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POP MUSIC REVIEW : Dale Rides Different Musical Wave at Coach House


SAN JUAN CAPISTRANO — The tribe that follows guitar guru Dick Dale is a strangely mixed group. Those gathering at Dale's Coach House performance Saturday included young, long-haired heavy-metal types and other assorted, grungily dressed initiates as well as aging surfers, middle-aged hippies and a number of well-dressed yuppies.

That Dale's hell-bent style appeals to all of them is not that surprising. Intensity like his is always admired.

In a 90-minute set that consisted mainly of numbers pulled from his new "Tribal Thunder" recording, Dale scorched all their ears with the kind of blistering attack that, in the '60s, came to stand as a metaphor for the moment-to-moment challenges of surfing. But the music heard this night seemed less inspired by breaking surf than it was by Middle Eastern phrasing played over strong, primitive beats.

Let's face it. There's nothing deep about Dale's material. A good 80% of his tunes are based on simple, three-chord blues changes, often done in a minor key and always played at speeds that range from head-banging to skull-crunching. Still, it's what the guitarist does inside that format that makes him godhead among the faithful.

All Dale's sizzling, rippled phrases were on display, including the patented descending line that he tags on the end of every other passage, recalling "Pipeline" each time it airs. Through it all, Dale maneuvers his tone and volume, contrasting quieter, almost acoustic sounding clicks, with full-out, fuzzed-up rants. One really doesn't know what to expect next.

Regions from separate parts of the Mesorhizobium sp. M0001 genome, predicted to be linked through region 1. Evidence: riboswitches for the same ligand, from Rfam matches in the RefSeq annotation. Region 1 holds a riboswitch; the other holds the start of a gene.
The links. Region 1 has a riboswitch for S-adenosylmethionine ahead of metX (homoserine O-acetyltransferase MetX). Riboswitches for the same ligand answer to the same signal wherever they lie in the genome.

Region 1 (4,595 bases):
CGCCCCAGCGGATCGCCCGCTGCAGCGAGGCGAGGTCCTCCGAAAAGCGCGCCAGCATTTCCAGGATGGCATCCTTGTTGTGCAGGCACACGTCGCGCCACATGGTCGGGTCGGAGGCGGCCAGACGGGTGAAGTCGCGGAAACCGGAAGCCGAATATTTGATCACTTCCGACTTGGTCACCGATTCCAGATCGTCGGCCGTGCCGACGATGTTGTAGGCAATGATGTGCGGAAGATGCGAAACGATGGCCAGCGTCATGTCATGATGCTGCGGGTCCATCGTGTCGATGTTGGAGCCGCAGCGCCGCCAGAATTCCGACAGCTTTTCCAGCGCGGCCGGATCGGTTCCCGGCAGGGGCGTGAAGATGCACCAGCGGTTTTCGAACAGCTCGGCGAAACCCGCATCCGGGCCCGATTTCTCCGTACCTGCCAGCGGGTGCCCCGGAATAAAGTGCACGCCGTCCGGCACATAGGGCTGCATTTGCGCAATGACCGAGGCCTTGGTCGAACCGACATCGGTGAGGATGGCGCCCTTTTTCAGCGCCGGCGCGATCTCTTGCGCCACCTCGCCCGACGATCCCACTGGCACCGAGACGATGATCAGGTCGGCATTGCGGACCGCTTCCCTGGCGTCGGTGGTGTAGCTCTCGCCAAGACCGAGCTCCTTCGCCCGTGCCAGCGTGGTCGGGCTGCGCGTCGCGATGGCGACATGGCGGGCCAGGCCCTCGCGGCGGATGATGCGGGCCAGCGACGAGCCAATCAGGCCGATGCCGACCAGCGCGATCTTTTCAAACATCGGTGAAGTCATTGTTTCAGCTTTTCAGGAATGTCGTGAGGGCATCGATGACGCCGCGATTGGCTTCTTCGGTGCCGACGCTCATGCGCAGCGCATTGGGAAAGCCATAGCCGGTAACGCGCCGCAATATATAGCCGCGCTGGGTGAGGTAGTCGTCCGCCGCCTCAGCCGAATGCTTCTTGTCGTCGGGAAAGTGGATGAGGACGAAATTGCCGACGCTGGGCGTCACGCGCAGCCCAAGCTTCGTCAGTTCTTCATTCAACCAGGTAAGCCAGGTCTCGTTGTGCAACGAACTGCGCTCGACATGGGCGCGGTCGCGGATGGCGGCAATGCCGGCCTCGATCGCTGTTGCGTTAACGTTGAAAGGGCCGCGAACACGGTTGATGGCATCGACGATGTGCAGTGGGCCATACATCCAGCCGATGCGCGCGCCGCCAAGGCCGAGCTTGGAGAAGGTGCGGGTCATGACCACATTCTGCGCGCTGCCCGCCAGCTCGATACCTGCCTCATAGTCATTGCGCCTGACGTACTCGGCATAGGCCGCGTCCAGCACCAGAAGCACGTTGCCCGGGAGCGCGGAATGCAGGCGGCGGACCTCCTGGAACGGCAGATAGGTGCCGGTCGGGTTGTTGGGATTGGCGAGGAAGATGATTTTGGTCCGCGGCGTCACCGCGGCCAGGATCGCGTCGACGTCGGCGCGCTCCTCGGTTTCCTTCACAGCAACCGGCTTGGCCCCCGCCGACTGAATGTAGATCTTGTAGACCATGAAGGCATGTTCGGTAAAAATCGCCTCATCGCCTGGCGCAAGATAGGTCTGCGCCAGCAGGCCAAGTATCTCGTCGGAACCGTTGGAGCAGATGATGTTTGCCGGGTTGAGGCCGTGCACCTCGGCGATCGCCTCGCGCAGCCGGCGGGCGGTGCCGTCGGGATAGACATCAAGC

And neither does Dale. Constantly directing the two other members of his trio--bassist Ron Eglit and drummer Dan Maneely--into unknown territory, the guitarist explained to the crowd at various times how he likes to create on stage. The practice gave the show an expectant edge, as if at anytime Dale might stumble onto something so revolutionary that the face of rock 'n' roll would be forever changed. After all, he has done it before.

Under Dale's control, one tune would dissolve into another, as when the American Indian beat of "Trail of Tears" gave way to "The Long Ride." Or sometimes three or more would be jumbled together, their different themes popping up just when you thought they'd been forgotten.

Dale managed to work some variety among the material, mixing a slow-and-sultry "Fever" and a determined "The House of the Rising Sun" into the acidic mix. Traditional guitar rockers such as "Theme From Peter Gunn" were balanced with the Gypsy-like sound of Dale's own "Tribal Thunder." Duke Ellington-Juan Tizol's "Caravan," with its North African-flavored theme, was the perfect vehicle for Dale's minor-key onslaught, though it probably had Ellington doing head-bangs in his grave.

There were a few blasts from the past--including "Death of a Gremmie" and hints of "Let's Go Trippin' "--but for the most part, Dale seems to have moved on. Like any experienced surf-rat, he's always looking outside for the next wave.


Opening act the DaddyOs brought a snide irreverence to their mix of originals and covers. Dressed outlandishly and constantly changing wild headgear (singer Mike Arguello was particularly fetching in polka-dot overalls that revealed his sizable bosom), the seven-piece band was at its best when parodying well-known numbers, such as its swing-band approach to "Stairway to Heaven," but was less satisfying when working straight covers as it did on medleys from the Who and Led Zeppelin.

Best of all were band originals, including "DaddyO Patio," with an arrangement that Cab Calloway might have admired.

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